This is via the NYTimes.
GENERAL SANTOS, the Philippines — After a day of barbering, Rodolfo Gregorio went to his neighborhood karaoke bar still smelling of talcum powder. Putting aside his glass of Red Horse Extra Strong beer, he grasped a microphone with a habitué’s self-assuredness and briefly stilled the room with the Platters’ “My Prayer.”
“I used to like ‘My Way,’ but after all the trouble, I stopped singing it,” he said. “You can get killed.”
The authorities do not know exactly how many people have been killed warbling “My Way” in karaoke bars over the years in the Philippines, or how many fatal fights it has fueled. But the news media have recorded at least half a dozen victims in the past decade and includes them in a subcategory of crime dubbed the “My Way Killings.”
The killings have produced urban legends about the song and left Filipinos groping for answers. Are the killings the natural byproduct of the country’s culture of violence, drinking and machismo? Or is there something inherently sinister in the song?
Whatever the reason, many karaoke bars have removed the song from their playbooks. And the country’s many Sinatra lovers, like Mr. Gregorio here in this city in the southernmost Philippines, are practicing self-censorship out of perceived self-preservation.
Karaoke-related killings are not limited to the Philippines. In the past two years alone, a Malaysian man was fatally stabbed for hogging the microphone at a bar and a Thai man killed eight of his neighbors in a rage after they sang John Denver’s “Take Me Home, Country Roads.” Karaoke-related assaults have also occurred in the United States, including at a Seattle bar where a woman punched a man for singing Coldplay’s “Yellow” after criticizing his version.
Still, the odds of getting killed during karaoke may be higher in the Philippines, if only because of the ubiquity of the pastime. Social get-togethers invariably involve karaoke. Stand-alone karaoke machines can be found in the unlikeliest settings, including outdoors in rural areas where men can sometimes be seen singing early in the morning. And Filipinos, who pride themselves on their singing, may have a lower tolerance for bad singers.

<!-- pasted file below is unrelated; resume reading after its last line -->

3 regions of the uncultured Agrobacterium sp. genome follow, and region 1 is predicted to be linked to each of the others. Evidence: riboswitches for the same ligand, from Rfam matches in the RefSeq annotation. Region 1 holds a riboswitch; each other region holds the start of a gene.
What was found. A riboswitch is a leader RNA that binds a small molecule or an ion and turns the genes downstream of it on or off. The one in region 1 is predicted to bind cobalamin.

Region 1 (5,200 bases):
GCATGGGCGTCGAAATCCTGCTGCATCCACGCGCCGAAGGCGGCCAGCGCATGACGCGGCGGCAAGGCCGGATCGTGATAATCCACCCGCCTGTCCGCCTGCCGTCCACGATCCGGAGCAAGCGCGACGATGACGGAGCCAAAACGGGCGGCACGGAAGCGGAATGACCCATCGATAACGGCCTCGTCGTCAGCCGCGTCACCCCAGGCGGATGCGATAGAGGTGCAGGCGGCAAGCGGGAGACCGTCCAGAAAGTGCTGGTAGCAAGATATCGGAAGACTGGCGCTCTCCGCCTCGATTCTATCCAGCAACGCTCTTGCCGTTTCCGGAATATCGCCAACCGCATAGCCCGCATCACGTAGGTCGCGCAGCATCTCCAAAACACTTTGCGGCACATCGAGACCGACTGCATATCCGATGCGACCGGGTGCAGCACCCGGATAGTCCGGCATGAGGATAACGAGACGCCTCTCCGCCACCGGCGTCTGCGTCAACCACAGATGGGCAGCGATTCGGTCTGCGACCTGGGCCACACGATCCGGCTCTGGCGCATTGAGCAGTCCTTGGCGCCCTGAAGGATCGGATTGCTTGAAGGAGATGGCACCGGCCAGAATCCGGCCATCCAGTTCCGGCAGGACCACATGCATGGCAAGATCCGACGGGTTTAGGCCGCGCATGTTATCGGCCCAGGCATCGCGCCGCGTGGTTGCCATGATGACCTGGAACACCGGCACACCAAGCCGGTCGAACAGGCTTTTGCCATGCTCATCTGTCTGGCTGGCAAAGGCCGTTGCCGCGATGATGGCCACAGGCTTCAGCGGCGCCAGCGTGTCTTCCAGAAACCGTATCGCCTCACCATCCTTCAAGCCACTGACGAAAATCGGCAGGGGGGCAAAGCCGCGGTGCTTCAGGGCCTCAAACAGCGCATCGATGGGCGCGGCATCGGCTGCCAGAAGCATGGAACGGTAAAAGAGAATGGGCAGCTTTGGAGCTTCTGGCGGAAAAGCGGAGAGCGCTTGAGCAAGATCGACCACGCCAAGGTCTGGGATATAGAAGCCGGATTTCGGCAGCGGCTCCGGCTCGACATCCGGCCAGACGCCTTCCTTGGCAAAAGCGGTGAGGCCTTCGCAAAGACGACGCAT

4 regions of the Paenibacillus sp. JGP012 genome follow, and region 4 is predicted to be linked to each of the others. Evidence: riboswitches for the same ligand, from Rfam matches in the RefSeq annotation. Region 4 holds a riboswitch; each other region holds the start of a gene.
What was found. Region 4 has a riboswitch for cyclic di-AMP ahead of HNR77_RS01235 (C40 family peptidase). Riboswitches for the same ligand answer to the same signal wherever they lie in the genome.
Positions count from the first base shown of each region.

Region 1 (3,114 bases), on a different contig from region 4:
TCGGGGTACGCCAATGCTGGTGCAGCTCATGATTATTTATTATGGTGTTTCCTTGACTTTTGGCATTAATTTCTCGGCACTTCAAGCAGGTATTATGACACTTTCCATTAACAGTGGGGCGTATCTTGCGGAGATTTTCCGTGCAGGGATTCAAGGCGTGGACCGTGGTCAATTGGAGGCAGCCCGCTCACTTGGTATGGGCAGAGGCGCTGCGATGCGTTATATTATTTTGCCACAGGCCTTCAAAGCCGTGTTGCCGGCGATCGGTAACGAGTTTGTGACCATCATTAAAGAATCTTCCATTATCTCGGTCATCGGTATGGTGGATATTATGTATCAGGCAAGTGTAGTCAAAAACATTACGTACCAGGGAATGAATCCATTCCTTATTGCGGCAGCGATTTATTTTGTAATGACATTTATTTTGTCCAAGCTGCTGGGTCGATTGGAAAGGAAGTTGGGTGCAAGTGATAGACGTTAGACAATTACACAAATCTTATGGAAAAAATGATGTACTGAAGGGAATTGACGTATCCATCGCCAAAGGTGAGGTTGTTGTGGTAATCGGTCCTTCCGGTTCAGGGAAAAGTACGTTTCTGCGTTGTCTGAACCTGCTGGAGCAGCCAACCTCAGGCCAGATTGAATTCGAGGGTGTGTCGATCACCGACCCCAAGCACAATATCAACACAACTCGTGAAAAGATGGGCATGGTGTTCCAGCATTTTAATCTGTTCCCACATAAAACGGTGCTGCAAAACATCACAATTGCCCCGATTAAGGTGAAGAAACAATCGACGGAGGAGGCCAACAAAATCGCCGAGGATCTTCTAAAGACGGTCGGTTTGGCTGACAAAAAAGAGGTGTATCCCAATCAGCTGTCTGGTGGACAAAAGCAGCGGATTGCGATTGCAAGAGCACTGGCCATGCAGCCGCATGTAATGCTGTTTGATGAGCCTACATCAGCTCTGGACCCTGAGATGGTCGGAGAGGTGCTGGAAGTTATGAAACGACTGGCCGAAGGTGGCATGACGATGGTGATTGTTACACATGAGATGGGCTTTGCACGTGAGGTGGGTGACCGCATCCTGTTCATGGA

Indeed, most of the “My Way” killings have reportedly occurred after the singer sang out of tune, causing other patrons to laugh or jeer.
“The trouble with ‘My Way,’ ” said Mr. Gregorio, “is that everyone knows it and everyone has an opinion.”
Others, noting that other equally popular tunes have not provoked killings, point to the song itself. The lyrics, written by Paul Anka for Mr. Sinatra as an unapologetic summing up of his career, are about a tough guy who “when there was doubt,” simply “ate it up and spit it out.” Butch Albarracin, the owner of Center for Pop, a Manila-based singing school that has propelled the careers of many famous singers, was partial to what he called the “existential explanation.”
“ ‘I did it my way’ — it’s so arrogant,” Mr. Albarracin said. “The lyrics evoke feelings of pride and arrogance in the singer, as if you’re somebody when you’re really nobody. It covers up your failures. That’s why it leads to fights.”
Defenders of “My Way” say it is a victim of its own popularity. Because it is sung more often than most songs, the thinking goes, karaoke-related violence is more likely to occur while people are singing it. The real reasons behind the violence are breaches of karaoke etiquette, like hogging the microphone, laughing at someone’s singing or choosing a song that has already been sung.
“The Philippines is a very violent society, so karaoke only triggers what already exists here when certain social rules are broken,” said Roland B. Tolentino, a pop culture expert at the University of the Philippines. But even he hedged, noting that the song’s “triumphalist” nature might contribute to the violence.
Some karaoke lovers are not taking chances, not even at family gatherings.
In Manila, Alisa Escanlar, 33, and her relatives invariably gather before a karaoke machine, but they banned “My Way” after an uncle, listening to a friend sing the song at a bar, became enraged at the laughter coming from the next table. The uncle, who was a police officer, pulled out his revolver, after which the customers at the next table quietly paid their bill and left.
So, ‘Spillers – what do you make of that then? Is there a song when murdered would drive you to murder? What are the worst crimes against music, or associated with it? Is Easy Listening more dangerous than Gangsta Rap? What the heck kind of a world do we live in?!
Play this one, if you dare:::